Political impasse starts to bite at construction sector

Impact of latest decline felt most keenly in infrastructure and commercial works
Impact of latest decline felt most keenly in infrastructure and commercial works

Northern Ireland construction workloads have fallen for the first time in four years, an industry body has claimed as Northern Ireland’s political parties fail to find a way back into a functioning Executive.

The bleak news comes in the latest Northern Ireland Construction and Infrastructure survey from the Royal Institution of Chartered Surveyors (RICS) and Tughans which blames a lack of public sector spending and a further retrenchment in infrastructure investment.

The report says that while the overall fall in construction workloads was marginal, with a net balance of -2% of surveyors reporting reduced activity, significant falls were reported in infrastructure workloads (a net balance of -33%) and public-non-housing workloads (a net balance of -33%).

Workloads were also falling in the public housing sub-sector, according to a net balance of -13% of surveyors.

The survey points to a broad-based deceleration in the construction sector across the UK, but Northern Ireland was the only region where workloads fell in the quarter, albeit marginally so.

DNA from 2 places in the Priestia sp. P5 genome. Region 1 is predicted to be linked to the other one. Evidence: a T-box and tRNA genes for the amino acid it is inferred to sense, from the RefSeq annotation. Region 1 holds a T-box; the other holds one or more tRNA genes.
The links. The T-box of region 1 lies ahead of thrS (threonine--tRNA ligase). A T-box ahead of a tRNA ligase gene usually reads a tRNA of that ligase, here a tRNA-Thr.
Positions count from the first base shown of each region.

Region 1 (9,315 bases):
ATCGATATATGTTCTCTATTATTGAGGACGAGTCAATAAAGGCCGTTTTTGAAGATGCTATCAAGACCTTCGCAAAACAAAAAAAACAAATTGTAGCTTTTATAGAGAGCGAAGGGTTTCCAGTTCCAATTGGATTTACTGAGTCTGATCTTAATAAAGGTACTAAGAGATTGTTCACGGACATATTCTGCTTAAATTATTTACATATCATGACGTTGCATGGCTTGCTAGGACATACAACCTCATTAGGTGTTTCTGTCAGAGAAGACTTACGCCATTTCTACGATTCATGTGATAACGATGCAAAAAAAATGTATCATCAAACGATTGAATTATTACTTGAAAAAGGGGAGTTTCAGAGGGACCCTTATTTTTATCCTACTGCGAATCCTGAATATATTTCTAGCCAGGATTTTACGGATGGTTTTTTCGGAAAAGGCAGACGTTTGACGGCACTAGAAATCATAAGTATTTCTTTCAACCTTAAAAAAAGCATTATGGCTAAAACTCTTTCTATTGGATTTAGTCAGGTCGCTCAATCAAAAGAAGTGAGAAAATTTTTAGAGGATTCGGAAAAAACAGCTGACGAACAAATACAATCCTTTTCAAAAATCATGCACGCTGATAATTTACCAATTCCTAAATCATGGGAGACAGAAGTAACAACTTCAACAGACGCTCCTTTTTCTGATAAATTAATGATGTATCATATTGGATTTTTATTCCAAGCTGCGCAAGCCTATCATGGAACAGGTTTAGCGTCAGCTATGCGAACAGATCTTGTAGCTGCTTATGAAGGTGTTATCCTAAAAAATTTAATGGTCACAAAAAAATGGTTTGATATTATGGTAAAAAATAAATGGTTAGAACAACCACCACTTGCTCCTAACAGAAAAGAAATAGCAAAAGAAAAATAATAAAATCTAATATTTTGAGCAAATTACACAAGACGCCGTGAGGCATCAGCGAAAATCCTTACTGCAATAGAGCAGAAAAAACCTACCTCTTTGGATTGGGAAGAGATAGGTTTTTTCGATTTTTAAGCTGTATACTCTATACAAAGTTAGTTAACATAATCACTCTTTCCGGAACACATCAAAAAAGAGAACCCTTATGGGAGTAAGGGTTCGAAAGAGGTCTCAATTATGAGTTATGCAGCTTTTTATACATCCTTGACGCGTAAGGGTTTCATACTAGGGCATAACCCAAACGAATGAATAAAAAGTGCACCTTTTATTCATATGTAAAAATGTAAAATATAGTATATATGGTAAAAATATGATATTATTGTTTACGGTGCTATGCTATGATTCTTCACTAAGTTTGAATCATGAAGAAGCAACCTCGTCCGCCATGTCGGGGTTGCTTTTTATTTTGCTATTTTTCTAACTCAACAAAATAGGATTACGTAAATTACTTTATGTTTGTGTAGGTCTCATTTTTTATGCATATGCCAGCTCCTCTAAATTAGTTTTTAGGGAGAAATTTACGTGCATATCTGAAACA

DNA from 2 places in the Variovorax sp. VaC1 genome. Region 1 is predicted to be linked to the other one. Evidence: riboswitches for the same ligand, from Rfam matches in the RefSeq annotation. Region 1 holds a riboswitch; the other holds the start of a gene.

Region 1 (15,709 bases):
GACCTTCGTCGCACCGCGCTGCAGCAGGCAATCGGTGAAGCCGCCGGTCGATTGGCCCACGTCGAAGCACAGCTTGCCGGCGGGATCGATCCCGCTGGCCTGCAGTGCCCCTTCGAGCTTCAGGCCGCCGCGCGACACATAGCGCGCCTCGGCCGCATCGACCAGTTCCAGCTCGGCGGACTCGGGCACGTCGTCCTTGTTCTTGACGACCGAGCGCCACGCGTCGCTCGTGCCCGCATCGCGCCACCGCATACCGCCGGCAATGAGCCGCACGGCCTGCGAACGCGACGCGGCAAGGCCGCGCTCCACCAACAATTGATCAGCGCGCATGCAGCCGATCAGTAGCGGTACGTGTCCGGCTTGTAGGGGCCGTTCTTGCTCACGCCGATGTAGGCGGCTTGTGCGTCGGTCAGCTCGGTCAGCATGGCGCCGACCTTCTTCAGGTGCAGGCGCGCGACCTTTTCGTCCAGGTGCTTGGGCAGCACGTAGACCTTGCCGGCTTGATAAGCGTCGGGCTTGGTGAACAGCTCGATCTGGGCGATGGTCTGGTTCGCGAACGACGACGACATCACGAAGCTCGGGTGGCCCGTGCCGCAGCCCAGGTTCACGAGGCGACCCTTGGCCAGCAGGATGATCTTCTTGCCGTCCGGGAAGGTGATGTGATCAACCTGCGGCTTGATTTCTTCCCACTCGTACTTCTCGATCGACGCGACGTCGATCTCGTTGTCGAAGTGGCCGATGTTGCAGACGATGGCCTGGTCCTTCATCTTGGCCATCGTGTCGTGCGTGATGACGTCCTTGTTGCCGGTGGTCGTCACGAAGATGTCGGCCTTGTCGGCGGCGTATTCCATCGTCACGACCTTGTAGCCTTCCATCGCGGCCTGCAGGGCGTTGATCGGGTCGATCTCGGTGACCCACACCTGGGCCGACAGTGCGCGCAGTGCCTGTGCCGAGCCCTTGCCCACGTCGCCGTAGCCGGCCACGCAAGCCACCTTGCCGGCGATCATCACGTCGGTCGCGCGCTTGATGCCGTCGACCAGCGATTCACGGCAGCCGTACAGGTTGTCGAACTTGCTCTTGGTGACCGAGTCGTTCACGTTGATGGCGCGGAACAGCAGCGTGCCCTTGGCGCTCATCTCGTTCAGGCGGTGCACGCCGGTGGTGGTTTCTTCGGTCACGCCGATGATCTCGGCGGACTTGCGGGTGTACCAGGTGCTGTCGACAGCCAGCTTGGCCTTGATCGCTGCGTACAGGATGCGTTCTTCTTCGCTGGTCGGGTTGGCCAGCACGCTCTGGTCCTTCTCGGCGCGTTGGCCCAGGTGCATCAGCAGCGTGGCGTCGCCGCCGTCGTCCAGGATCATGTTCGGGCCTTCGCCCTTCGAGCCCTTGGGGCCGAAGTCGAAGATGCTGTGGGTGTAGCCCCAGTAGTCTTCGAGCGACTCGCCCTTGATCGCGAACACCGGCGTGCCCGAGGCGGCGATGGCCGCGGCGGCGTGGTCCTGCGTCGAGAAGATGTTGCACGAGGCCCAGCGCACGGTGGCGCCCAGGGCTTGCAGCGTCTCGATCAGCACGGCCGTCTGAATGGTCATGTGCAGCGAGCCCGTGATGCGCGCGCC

The province was also the only region where infrastructure and public-non-housing workloads were in negative territory.

Private housing was the only construction sub-sector where activity was rising during the quarter, with private commercial and private industrial workloads reported to be flat.

“The marginal fall in workloads in Q2 follows a softening in the data during Q1,” said PICS NI chair Andy Tough.

“This is being driven by weakness in public sector activity, with infrastructure and public-non-housing activity falling back relatively sharply. A lack of investment in infrastructure in Northern Ireland is a long-standing issue, but anecdotal evidence from chartered surveyors suggests that the current political situation in Northern Ireland is a factor.”

He said there were a number of other factors also impacting on the local construction sector, including the slowdown in other parts of the UK where local firms are active, uncertainty over Brexit and challenges in the planning process.

“In relation to infrastructure, the recently announced additional money for Northern Ireland from Westminster looks set to provide a welcome boost for investment, but we also want to see a local Executive in place to ensure the delivery of long-term policies and decision-making that are vital to the development and growth of the economy,” he said.

Tim Kinney, construction partner at Tughans Solicitors, said it was encouraging to see that private house-building activity had continued to rise, contributing to housing supply as well as delivering important economic benefits.

“But we also need to see increasing activity in the commercial and infrastructure sectors too, for instance to increase the supply of Grade A office space and to create a more attractive offering to foreign direct investors.

“The construction sector remains crucial to the local economy in terms of employment, its supply chain, and the benefits it delivers to society, and government must play its role in creating an enabling environment so that essential investment, including in infrastructure, can happen.”